In almost every one of his letters, Paul refers to the return of Christ. But he rarely gives any details. His letters to the believers in Thessalonica are exceptions. Apparently they had asked for more information on this topic.
After Paul tells them that Christ will return, he discusses the timing in more detail: “About times and dates we do not need to write to you, for you know very well that the day of the Lord will come like a thief in the night.” Jesus also referred to a thief in the night in the Olivet prophecy (Matt. 24:43). This may have been a common proverb about someone coming at an unexpected time.
“While people are saying, ‘Peace and safety,’ destruction will come on them suddenly, as labor pains on a pregnant woman, and they will not escape.” Labor pains are not totally unpredictable, but this was probably another proverb for something that could not be scheduled precisely.
What sort of “destruction” did Paul have in mind? He refers to “wrath” in verse 9, but he doesn’t give us many details about it. Paul may be referring to the turmoil or tribulation that was expected before the day of the Lord, or perhaps to the day of judgment itself, when some people will find that the world is ruled by someone they don’t like, and they will suffer the consequences of their own actions.
Paul’s purpose is not to tell us about destruction, but to encourage us that we will not experience it: “But you…are not in darkness so that this day should surprise you like a thief.” They do not know when the day will be — Paul’s point is that they won’t suffer loss, because they are always ready.
“You are all sons of the light and sons of the day. We do not belong to the night or to the darkness.” Paul is using “darkness” as a spiritual category, just as some of the Dead Sea Scrolls do. The believers are children of light, children of God, not of evil and darkness, and that should change the way they live.
“But since we belong to the day, let us be self-controlled, putting on faith and love as a breastplate, and the hope of salvation as a helmet.” Paul here uses another metaphor, perhaps adapted from Isaiah 59:17. Faith, love, and hope should cover and protect our hearts and minds.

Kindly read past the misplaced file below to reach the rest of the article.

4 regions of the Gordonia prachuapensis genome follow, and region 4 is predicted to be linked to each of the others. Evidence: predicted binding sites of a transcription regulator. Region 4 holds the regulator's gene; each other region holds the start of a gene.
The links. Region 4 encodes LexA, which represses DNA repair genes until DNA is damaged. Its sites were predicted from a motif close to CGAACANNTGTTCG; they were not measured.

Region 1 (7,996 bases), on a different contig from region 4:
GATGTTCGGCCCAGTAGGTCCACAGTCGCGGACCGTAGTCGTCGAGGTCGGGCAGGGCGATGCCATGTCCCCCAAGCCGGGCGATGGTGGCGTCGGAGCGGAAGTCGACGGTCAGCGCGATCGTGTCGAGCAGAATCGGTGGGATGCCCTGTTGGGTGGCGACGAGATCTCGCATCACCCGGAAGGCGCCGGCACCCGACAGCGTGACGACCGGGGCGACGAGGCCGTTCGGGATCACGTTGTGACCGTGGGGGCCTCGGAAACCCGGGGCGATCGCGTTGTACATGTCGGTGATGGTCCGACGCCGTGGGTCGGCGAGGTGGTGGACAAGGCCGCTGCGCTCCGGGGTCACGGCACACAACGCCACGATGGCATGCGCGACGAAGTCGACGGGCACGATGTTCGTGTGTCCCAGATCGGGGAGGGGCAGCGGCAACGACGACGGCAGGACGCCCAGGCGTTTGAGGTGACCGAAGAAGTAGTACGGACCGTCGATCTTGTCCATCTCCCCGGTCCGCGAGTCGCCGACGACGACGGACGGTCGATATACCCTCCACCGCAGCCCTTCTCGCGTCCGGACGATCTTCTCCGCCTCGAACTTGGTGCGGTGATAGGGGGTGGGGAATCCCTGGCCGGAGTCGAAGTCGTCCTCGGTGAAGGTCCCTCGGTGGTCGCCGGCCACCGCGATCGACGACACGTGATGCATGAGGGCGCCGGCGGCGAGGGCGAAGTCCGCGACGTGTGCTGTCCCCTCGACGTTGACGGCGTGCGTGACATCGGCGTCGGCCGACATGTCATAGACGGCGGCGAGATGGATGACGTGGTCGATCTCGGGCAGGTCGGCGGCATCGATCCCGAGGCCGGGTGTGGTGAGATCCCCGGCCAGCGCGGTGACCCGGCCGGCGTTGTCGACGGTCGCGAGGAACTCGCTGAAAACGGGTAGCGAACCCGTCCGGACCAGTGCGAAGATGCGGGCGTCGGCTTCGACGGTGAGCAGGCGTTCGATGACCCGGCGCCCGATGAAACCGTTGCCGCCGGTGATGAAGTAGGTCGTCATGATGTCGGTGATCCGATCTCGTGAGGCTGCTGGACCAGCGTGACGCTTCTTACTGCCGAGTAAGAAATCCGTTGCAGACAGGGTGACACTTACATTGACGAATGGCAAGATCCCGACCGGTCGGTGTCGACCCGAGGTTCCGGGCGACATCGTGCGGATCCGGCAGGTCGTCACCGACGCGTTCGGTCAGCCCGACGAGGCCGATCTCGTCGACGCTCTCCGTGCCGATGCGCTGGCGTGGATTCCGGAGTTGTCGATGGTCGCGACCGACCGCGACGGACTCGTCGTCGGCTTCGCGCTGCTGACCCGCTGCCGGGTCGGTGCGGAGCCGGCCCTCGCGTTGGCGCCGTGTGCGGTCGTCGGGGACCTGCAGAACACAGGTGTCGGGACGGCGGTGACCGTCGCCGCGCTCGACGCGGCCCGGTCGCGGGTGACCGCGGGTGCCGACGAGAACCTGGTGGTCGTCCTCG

“For God did not appoint us to suffer wrath but to receive salvation through our Lord Jesus Christ.” God does not want us to experience the unpleasant consequences of sin. He has planned something far better for us — salvation.
In this letter, written to people who were already Christians, Paul does not say much about how a person is saved. The only glimpse comes in verse 10: “He died for us so that, whether we are awake or asleep, we may live together with him.” This is where the discussion started: Whether we live until Christ returns (are awake), or if we die (are asleep), either way, the purpose and result is the same: we will live with him. That’s the salvation he obtained for us.
Paul concludes: “Therefore encourage one another and build each other up, just as in fact you are doing.” As the young church struggled to hold on to their faith in a time of persecution, they saw that everything, whether life or death, made sense only in Christ.
Things to think about
- Am I disappointed by the idea that Christ may not return in my lifetime?
- What will I think as I rise into the air to greet Christ?
- Have I used these words to encourage others?
- How does a belief in resurrection lead me to self-control?
The Greeks had a word for it: Παρουσια
The Greek word parousia comes from the preposition para, meaning “near,” and the participle ousia, which means “being.” Literally, it means “being near”; in everyday Greek it meant “presence” or “arrival.” In addition to these ordinary uses, it also “became the official term for a visit of a person of high rank, especially of kings and emperors visiting a province.”3
Paul referred to his own presence (Phil. 1:26), and the presence of the “man of sin” (2 Thess. 2:9), but when he used this word he usually meant the presence of Jesus Christ, returning visibly and in strength. As a result, Parousia has entered English as a theological term for the return of Christ.
1 Ben Witherington III, Jesus, Paul, and the End of the World (InterVarsity, 1992), 24.
2 For a more thorough analysis of this theory, see the chapter below.
3 F.W. Danker, ed., Greek-English Lexicon (University of Chicago, 2000), 781.
Author: Michael Morrison, 2008